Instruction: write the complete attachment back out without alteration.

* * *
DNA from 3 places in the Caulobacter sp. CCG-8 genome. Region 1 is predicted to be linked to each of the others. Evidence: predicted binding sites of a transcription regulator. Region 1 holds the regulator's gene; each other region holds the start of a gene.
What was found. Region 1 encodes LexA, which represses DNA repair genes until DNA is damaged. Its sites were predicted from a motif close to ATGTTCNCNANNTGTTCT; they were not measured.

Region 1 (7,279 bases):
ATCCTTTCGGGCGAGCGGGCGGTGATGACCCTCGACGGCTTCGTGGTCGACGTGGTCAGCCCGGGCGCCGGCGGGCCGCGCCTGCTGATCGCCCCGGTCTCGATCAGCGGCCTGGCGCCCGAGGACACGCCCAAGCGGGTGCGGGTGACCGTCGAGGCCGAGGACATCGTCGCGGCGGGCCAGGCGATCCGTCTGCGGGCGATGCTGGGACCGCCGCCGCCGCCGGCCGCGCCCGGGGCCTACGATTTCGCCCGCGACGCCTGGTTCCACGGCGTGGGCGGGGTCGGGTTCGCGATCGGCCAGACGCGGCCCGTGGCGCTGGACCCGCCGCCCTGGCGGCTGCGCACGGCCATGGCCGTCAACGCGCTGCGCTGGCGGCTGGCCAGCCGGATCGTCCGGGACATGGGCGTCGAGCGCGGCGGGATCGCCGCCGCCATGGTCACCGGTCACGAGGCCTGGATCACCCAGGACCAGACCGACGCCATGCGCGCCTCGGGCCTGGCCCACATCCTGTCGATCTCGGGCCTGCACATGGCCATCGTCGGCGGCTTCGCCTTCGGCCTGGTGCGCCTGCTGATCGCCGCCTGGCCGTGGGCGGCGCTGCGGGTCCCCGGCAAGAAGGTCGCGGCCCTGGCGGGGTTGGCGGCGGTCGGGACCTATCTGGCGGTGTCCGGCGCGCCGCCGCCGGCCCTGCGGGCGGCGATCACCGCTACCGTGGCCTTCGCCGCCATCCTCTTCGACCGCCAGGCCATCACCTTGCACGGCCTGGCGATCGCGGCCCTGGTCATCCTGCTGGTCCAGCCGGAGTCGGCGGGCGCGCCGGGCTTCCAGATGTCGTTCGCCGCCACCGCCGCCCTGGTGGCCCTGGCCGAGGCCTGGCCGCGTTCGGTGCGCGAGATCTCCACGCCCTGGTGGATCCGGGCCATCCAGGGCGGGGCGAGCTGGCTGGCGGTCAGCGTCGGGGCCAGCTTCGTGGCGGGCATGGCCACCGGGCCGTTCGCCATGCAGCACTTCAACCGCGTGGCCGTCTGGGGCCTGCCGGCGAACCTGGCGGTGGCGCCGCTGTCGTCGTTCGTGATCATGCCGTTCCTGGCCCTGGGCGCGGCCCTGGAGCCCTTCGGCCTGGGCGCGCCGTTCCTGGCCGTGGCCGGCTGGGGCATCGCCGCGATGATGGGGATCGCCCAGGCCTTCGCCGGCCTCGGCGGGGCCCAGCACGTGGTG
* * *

DNA from 3 places in the Caulobacter sp. CCG-8 genome. Region 1 is predicted to be linked to each of the others. Evidence: predicted binding sites of a transcription regulator. Region 1 holds the regulator's gene; each other region holds the start of a gene.
What was found. Region 1 encodes LexA, which represses DNA repair genes until DNA is damaged. Its sites were predicted from a motif close to ATGTTCNCNANNTGTTCT; they were not measured.

Region 1 (7,279 bases):
ATCCTTTCGGGCGAGCGGGCGGTGATGACCCTCGACGGCTTCGTGGTCGACGTGGTCAGCCCGGGCGCCGGCGGGCCGCGCCTGCTGATCGCCCCGGTCTCGATCAGCGGCCTGGCGCCCGAGGACACGCCCAAGCGGGTGCGGGTGACCGTCGAGGCCGAGGACATCGTCGCGGCGGGCCAGGCGATCCGTCTGCGGGCGATGCTGGGACCGCCGCCGCCGCCGGCCGCGCCCGGGGCCTACGATTTCGCCCGCGACGCCTGGTTCCACGGCGTGGGCGGGGTCGGGTTCGCGATCGGCCAGACGCGGCCCGTGGCGCTGGACCCGCCGCCCTGGCGGCTGCGCACGGCCATGGCCGTCAACGCGCTGCGCTGGCGGCTGGCCAGCCGGATCGTCCGGGACATGGGCGTCGAGCGCGGCGGGATCGCCGCCGCCATGGTCACCGGTCACGAGGCCTGGATCACCCAGGACCAGACCGACGCCATGCGCGCCTCGGGCCTGGCCCACATCCTGTCGATCTCGGGCCTGCACATGGCCATCGTCGGCGGCTTCGCCTTCGGCCTGGTGCGCCTGCTGATCGCCGCCTGGCCGTGGGCGGCGCTGCGGGTCCCCGGCAAGAAGGTCGCGGCCCTGGCGGGGTTGGCGGCGGTCGGGACCTATCTGGCGGTGTCCGGCGCGCCGCCGCCGGCCCTGCGGGCGGCGATCACCGCTACCGTGGCCTTCGCCGCCATCCTCTTCGACCGCCAGGCCATCACCTTGCACGGCCTGGCGATCGCGGCCCTGGTCATCCTGCTGGTCCAGCCGGAGTCGGCGGGCGCGCCGGGCTTCCAGATGTCGTTCGCCGCCACCGCCGCCCTGGTGGCCCTGGCCGAGGCCTGGCCGCGTTCGGTGCGCGAGATCTCCACGCCCTGGTGGATCCGGGCCATCCAGGGCGGGGCGAGCTGGCTGGCGGTCAGCGTCGGGGCCAGCTTCGTGGCGGGCATGGCCACCGGGCCGTTCGCCATGCAGCACTTCAACCGCGTGGCCGTCTGGGGCCTGCCGGCGAACCTGGCGGTGGCGCCGCTGTCGTCGTTCGTGATCATGCCGTTCCTGGCCCTGGGCGCGGCCCTGGAGCCCTTCGGCCTGGGCGCGCCGTTCCTGGCCGTGGCCGGCTGGGGCATCGCCGCGATGATGGGGATCGCCCAGGCCTTCGCCGGCCTCGGCGGGGCCCAGCACGTGGTG